The fortune teller's place is an old and dusty, shadowed building. Book cases loom over everything, against the walls yet pressing inward. They straight-backed edges seem to curve into the room oppressively.

            "As I t-told you," a middle aged man chokes on his words with frantic stuttering, "I ha-haven't s-seen him since t-two n-n-nights passed."

            The one he's speaking to is a woman, or something like one. Her skin is opalescent and filmy. Her eyes are black orbs that give away no direction to her gaze. Her lips are beautiful though, hanging seductively on a face that seems so far from love. Her voice is neither velvet nor satin. It is like a sound in the night that should not be made, "He's your apprentice, you say?"

            "Y-yes, Investigator, ma'am." His legs are trembling. His robes betray that.

            She casts a stern black look of unwarranted impatience at him, "Does he have quarters here?"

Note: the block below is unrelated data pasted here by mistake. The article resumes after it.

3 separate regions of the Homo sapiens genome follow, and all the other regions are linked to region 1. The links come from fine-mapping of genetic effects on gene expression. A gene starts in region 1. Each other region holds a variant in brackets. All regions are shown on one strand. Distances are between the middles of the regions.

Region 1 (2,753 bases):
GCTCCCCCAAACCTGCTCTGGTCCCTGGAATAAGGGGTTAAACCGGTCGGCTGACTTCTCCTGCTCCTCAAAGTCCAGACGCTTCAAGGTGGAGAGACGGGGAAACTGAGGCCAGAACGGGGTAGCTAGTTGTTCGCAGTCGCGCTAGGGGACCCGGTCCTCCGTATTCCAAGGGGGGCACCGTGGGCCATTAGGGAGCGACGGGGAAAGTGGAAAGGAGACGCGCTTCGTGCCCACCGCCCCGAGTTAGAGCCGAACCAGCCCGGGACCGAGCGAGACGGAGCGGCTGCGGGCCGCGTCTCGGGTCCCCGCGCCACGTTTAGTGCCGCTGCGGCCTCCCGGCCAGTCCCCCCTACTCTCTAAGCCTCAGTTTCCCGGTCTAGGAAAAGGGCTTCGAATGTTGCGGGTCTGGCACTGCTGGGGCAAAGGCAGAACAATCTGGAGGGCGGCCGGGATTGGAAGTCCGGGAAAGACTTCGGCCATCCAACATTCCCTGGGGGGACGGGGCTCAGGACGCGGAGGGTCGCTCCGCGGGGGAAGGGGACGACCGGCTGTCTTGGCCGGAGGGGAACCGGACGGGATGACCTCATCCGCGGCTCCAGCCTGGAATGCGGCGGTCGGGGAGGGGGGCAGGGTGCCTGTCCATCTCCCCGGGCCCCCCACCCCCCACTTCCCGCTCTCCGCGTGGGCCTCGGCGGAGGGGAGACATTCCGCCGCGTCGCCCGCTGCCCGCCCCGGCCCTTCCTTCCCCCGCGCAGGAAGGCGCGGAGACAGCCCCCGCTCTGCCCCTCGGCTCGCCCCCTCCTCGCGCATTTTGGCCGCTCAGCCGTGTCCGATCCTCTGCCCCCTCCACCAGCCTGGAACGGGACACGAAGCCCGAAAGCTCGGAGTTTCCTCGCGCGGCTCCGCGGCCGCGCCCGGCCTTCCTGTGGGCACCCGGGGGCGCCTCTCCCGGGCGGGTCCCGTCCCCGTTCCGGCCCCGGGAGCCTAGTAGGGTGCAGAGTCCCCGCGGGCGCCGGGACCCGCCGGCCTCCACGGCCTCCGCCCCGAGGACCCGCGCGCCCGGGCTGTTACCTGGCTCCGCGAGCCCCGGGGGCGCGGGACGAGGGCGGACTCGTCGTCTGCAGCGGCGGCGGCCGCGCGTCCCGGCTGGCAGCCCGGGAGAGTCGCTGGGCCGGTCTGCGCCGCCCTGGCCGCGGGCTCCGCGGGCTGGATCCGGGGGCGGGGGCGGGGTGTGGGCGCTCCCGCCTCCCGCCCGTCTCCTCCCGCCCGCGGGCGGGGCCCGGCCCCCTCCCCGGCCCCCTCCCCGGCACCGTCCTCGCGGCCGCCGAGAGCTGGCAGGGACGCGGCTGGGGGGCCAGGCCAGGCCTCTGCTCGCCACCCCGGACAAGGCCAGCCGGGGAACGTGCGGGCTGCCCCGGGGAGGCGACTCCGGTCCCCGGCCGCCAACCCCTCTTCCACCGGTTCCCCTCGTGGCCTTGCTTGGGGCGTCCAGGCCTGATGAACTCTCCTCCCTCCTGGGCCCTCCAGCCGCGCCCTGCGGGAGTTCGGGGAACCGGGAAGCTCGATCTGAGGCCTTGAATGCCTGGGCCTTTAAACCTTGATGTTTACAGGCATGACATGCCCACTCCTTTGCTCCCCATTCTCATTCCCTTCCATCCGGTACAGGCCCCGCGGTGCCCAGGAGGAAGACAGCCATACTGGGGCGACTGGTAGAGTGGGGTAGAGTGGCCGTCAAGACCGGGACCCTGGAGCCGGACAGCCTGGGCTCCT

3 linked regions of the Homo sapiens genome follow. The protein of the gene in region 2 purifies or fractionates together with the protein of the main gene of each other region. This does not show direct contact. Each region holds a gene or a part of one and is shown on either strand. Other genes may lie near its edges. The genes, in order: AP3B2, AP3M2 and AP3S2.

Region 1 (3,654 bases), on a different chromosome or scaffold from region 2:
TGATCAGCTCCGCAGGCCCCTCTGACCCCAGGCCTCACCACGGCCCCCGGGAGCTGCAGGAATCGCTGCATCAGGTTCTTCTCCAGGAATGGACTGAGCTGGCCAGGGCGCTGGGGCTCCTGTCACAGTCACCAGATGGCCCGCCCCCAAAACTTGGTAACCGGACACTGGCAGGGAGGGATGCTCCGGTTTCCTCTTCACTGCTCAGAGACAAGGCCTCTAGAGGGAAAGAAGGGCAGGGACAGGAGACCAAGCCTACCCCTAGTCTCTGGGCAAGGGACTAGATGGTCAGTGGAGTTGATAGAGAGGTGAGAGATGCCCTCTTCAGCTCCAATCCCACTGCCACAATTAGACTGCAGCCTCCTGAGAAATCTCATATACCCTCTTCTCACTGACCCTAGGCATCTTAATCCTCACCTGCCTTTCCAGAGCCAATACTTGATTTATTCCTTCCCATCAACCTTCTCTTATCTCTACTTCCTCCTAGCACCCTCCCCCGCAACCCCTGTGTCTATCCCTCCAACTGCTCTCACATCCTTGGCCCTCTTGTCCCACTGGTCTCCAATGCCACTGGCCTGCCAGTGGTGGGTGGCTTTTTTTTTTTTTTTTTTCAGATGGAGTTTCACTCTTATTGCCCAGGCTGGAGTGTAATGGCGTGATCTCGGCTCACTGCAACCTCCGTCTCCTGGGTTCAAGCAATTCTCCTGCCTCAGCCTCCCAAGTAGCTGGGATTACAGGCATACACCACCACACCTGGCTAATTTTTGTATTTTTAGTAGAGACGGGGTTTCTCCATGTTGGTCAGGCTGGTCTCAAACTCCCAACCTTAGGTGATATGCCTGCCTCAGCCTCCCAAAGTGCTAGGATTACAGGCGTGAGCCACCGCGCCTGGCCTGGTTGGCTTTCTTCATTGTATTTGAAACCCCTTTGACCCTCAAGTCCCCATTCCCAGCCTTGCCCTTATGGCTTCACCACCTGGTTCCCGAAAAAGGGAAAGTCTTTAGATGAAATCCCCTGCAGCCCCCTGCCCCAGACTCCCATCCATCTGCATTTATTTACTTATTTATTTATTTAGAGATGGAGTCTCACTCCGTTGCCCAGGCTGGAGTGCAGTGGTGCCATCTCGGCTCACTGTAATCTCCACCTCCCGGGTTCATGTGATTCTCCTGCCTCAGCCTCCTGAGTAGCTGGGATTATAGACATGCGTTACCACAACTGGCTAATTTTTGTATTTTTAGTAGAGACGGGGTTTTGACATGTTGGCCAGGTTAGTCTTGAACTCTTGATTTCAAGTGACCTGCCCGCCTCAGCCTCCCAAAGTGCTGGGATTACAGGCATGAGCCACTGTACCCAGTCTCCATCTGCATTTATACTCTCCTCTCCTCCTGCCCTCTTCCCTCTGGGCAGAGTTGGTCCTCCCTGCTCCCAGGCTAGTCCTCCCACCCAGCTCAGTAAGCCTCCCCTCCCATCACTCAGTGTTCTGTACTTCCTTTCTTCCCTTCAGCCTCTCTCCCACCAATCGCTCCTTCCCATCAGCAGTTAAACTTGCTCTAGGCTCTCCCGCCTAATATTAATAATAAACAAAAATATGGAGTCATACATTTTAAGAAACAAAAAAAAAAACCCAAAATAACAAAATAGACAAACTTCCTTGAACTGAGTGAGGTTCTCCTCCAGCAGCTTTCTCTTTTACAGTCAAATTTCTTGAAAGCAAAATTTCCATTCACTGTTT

"Aye," he manages, trying to pull his eyes from falling to her bosom. "Up those stairs."

            For a moment, she looks down at him. Then she looks where he was pointing, from the chair where he sat. Sure enough, a winding staircase is nestled in one corner.

            And she goes upstairs. Relief.

            He remained, without her, in his shop. The fortune-teller could not stand to see her emerald uniform any longer, for the memories of the Nameless War were fresh in his mind. He knows what she'll find. He knows what she'll fine. He knows that he'll pay. A hefty, ruining sum.

            It is not long. After all, the shards of glass are there to be seen on the fabric-covered table. Even the tiny, empty pedestal. And one can not forget, especially one's nose, the old man who lies dead upon the ground. Without question, she'd recognize him. Without question. Even with the pen that had lodged itself in his eye.

            "Broken!?" her voice seethes down the stairs in cascades of rage. "Who in their right mind? Who let a crystal ball break?"

            All the man can do was gulp. All those shards of glass, mist clinging to them with reluctance. She hadn't looked on the floor yet. She hadn't seen the duke, with his gray hair neatly combed back. He knew that would unsettle her even more.

The End

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